Make Mental Health A Priority

By Emma Nortje

According to the National College Health Assessment done in spring 2015, over 480 students of Georgia College seriously contemplated suicide and over 125 actually attempted to take their life.

“I think that one of the big reasons [for the statistic] is because there are a lot of folks out there who are depressed… and so somebody who is struggling with a major depressive disorder, or with very severe anxiety, or just even with really, really severe levels of stress might think about suicide,” said counselor Cathy Rojas.

In the same survey, 88.3 percent of students reported having felt overwhelmed by all they had to do within the last 12 months. 46.2 percent of students reported academics as being very difficult to handle within the last 12 months. Other sources of stress included finances, relationships both intimate and social, family problems, and career-related issues.

“I really like to point out to people that… a typical freshman in college overnight has to move away from home, more away from family, move away from friends, possibly move away from a significant other, possibly break up with a significant other, possibly gain a significant other… change eating habits, sleeping habits, lose a job, gain a job, change your financial status,” said Rojas. “If I had to do that as an adult and do all those changes overnight I would probably have a nervous breakdown.”

On top of going through major life changes outside of college, students are expected to keep track of and keep up with four plus classes a semester.

“I think that one of the big reasons [for the statistic] is because there are a lot of folks out there who are depressed.”

Cathy Rojas,

university counselor 

“I understand that it’s college and they’re trying to prepare us for the world but none of us are going to have six jobs at one time. That’s what each class is,” said Claire.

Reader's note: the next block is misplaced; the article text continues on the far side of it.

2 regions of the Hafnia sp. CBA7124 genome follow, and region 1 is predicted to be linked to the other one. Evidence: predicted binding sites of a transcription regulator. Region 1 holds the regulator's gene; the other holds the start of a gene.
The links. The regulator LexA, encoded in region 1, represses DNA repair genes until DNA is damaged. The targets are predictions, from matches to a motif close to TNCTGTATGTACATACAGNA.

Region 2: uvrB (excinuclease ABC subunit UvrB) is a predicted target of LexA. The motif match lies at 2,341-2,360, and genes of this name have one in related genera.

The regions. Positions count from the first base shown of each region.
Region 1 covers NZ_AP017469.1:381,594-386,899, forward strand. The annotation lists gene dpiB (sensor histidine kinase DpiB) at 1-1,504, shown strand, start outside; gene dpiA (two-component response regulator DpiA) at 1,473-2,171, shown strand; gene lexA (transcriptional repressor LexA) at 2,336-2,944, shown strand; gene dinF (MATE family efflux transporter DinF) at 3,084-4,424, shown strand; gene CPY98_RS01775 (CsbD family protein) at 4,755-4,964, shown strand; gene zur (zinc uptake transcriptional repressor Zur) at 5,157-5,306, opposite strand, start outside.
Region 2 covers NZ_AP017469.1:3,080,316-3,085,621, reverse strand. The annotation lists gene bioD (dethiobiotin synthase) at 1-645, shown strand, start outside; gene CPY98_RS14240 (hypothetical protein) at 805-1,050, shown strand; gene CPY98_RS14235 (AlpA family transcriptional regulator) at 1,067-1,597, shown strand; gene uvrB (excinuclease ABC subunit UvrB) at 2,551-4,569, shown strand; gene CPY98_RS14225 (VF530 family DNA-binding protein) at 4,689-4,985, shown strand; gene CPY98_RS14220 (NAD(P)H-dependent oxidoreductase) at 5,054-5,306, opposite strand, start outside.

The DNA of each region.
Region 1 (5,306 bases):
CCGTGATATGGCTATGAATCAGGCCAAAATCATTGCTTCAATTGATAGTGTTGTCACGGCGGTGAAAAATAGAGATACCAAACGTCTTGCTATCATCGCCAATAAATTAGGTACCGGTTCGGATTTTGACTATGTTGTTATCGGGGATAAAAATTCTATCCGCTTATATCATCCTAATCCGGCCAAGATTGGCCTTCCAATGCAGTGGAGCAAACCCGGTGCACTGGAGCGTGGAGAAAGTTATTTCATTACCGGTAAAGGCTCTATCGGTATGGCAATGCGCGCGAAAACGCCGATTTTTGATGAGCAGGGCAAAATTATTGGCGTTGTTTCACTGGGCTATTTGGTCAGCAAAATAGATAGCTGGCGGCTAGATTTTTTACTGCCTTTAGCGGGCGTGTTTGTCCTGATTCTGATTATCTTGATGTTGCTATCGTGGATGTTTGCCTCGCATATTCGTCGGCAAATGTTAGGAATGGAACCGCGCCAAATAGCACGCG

For other students, like Maddie, the combined stress of balancing school and life outside school is what drives them to depression, thus leading to thoughts of and an eventual attempt of suicide.

“It was the ex-boyfriend who was relatively abusive for six months sleeping with me while I was unconscious and then finals week was coming up and I hadn’t slept in six days because I was trying to study a lot while taking care of myself which wasn’t working out,” said Maddie. “I was trying to deal with the anxiety of what happened with him at the same time as cramming for finals week because finals aren’t something you can postpone.”

According to the NCHA, 80 percent of students like Maddie who attempted suicide did not seek help from Counseling Services or any other outside source.

“The simplest reason is just some variation on stigma,” said director of Counseling Services Steve Wilson. “People are ashamed to admit that they are struggling. People don’t recognize that others have similar struggles… and then on top of that… mental illness gets treated as some character flaw as opposed to an illness.”

Maddie and Claire also explained that getting an appointment with and going to appointments at Counseling Services is often difficult and inconvenient.

“There’s a waiting list of like two weeks and so if you want something to be dealt with now then you have to sit with it for two weeks and by the time that they’re able to help it’s generally over and you don’t really need help anymore,” said Maddie.

However in light of the statistic, Rojas encourages students who may have had a bad experience with Counseling Services to go and talk to them and not be so quick to give up. And for those who have yet to seek any help for their depression or suicidal thoughts or attempts, Wilson encourages them to make an appointment.

“We are available. Counseling services sees students free of charge… Our services are confidential so we don’t disclose information from counseling to anybody, even that someone is attending counseling,” said Wilson. “So I’d encourage them to seek help. Don’t be alone.”

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